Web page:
Sir George Airy, then Astronomer Royal, also investigated the question : and both he and Pratt put forward hypotheses which to this day are current, associated with their names. Since then the word " isostasy," coined by Button of the U. S. Geological Survey in 1892; has been used to denote a state of affairs in which either hypothesis is embraced. In Pratt's isostasy as extended later it is supposed that below any topographical feature there is an anomaly of density uniformly distributed to such a depth as 70 miles, and such as to make the total mass above this depth of a column extending to the earth's surface proportional to its cross section. Thus in the case of a plateau three miles high the density of underlying matter is imagined to be below average by three-seventieths of average surface density. In the case of the sea a corresponding excess of density is now hypothecated by the supposition of isostasy : though this was not done by Pratt himself. Airy's isostasy was somewhat different in that he considered that the mountains floated precisely as ice-bergs do on the seas : that is they had roots of material less than average crust density, and the higher the mountain the deeper the roots.

Both Pratt's and Everest's hypotheses were developed in accord with two main ideas (a) fluid interior of the earth, (b) inability of the crust to support large features by its own rigidity. • Having been stated (about 1860), they were rather lost sight of for a number of years. They had given a reasonable explanation of the observed fact of attraction, and moreover, while not explaining how the Himalaya came into being, at least made their elevated existence natural. Geological evidence suggested that mountains had been formed by lateral compression generally attributed to the cooling down of the earth and contraction of its core, whereby the crust became too large for it. Pratt's work showed that in the case of the Himalaya at least the final result was one of almost hydrostatic equilibrium-a result not to be expected if mountains were simply squeezed into existence.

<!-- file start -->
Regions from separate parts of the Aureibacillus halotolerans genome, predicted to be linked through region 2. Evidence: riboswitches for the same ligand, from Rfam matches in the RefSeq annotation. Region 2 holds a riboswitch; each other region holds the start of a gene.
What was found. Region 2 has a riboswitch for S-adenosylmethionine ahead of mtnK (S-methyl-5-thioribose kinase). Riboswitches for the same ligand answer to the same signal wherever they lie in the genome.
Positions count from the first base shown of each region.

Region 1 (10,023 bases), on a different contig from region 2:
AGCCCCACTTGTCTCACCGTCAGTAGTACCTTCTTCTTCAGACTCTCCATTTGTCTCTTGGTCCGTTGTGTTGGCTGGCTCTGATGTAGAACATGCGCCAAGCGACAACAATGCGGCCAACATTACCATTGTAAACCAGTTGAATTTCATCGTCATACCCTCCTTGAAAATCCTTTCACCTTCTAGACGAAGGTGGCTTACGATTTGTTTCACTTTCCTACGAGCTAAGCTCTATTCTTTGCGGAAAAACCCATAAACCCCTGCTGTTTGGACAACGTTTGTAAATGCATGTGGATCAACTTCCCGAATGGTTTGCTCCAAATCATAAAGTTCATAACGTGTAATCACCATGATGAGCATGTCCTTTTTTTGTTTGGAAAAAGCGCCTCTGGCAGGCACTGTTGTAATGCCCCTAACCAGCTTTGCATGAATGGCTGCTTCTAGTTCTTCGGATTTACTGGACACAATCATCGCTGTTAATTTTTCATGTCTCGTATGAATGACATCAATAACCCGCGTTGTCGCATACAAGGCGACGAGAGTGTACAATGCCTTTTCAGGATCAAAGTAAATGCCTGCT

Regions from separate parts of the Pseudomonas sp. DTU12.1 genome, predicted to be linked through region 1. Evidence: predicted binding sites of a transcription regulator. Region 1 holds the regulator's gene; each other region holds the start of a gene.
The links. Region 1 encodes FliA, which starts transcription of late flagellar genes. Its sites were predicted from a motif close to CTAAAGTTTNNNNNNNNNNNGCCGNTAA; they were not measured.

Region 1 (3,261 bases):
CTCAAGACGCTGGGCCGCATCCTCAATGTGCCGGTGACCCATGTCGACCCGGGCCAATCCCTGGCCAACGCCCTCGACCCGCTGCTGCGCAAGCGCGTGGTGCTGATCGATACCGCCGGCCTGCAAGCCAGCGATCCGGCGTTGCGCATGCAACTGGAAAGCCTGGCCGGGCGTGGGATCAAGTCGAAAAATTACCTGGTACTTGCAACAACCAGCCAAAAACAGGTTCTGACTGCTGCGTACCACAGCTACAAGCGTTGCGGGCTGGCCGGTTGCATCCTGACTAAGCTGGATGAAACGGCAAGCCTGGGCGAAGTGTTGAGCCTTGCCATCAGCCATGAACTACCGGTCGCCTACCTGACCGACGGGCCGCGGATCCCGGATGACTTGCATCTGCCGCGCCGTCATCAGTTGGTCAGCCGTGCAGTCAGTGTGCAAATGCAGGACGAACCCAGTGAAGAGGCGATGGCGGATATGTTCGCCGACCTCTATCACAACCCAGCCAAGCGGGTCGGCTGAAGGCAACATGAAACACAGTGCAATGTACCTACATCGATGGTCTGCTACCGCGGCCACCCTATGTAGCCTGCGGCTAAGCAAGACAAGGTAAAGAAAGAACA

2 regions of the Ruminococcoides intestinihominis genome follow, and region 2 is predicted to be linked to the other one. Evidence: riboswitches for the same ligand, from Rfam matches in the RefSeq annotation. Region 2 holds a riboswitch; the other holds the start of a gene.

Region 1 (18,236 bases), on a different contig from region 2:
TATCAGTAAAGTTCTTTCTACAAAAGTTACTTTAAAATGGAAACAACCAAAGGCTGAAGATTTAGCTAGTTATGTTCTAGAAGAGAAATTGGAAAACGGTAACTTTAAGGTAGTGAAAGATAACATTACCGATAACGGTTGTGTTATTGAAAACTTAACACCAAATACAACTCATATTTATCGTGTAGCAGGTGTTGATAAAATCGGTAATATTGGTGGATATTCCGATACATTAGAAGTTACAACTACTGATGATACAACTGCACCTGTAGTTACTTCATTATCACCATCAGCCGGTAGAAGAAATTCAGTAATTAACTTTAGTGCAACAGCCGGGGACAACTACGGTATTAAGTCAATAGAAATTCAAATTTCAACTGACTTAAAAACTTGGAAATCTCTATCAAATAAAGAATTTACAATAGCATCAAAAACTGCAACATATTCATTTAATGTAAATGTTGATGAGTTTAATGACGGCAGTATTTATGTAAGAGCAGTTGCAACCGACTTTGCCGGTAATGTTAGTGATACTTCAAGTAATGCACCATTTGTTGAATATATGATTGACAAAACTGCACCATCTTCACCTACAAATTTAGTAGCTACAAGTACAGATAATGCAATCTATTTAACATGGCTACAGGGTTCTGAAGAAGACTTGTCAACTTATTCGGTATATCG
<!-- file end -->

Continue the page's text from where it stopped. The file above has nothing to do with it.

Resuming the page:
Burrard's Deductions.-—Nearly half a century later the matter was re-opened by Sir Sidney Burrard (late Surveyor-General of India). By this time the observational data were much increased : moreover the knowledge of the Himalaya themselves and their extent and altitude was vastly greater. It may be recalled that Mount Everest itself was only found in 1850 to be the highest mountain discovered on earth, and that the height 29,002 feet familiar now to so many, was attributed to it in 1853. Depths in the Indian Ocean were now also much more accurately known. Deflection results in the fringe of the Himalaya themselves made manifest the attraction of the Himalaya while showing that even there some compensating (defective) attraction was at work. In 1901 Burrard reviewed the results of latitude observations at 159 stations. He calculated the attractional effect of all topography to a distance exceeding 2,000 miles, and inferred the existence of a hidden chain of excessive underground density, running parallel to the Himalaya about 400 miles south of their southern boundary. In his Presidential Address to the Indian Science Congress in 1916, Burrard stated that the Himalaya were 80 per cent, compensated, and that taken together with the Gangetic trough there was no extra mass. He denied the adequacy of the contraction theory to explain the mountains and postulated on the contrary a rift extending to a great depth. The crumpling of the hills, apparent at the surface was merely a surface effect.

These interesting deductions, not accepted by all geologists, were derived from consideration of the horizontal attraction of the Himalaya : but the complexity of the subject is apparent. It was not possible to disentangle Himalayan effects from non-Himalayan effects with absolute precision : and, as is usual in such investigation, the scope of the enquiry was greatly extended. BurrardJs early researches into the Himalayan attraction stimulated similar enquiries outside India. In the United States, Hayford, in 1909, published his account of his determination of the Figure of the Earth from deflection observations, and introduced his hypothesis of universal compensation and isostasy, which has since then been accepted by many geologists and geodesists. Hayford accepted Pratt's conception of compensation, and applied it not only to great mountain ranges as Pratt had done, but also to every topographical feature whether above or below sea-level. He deduced 70 miles as the most probable general depth at which compensation was complete.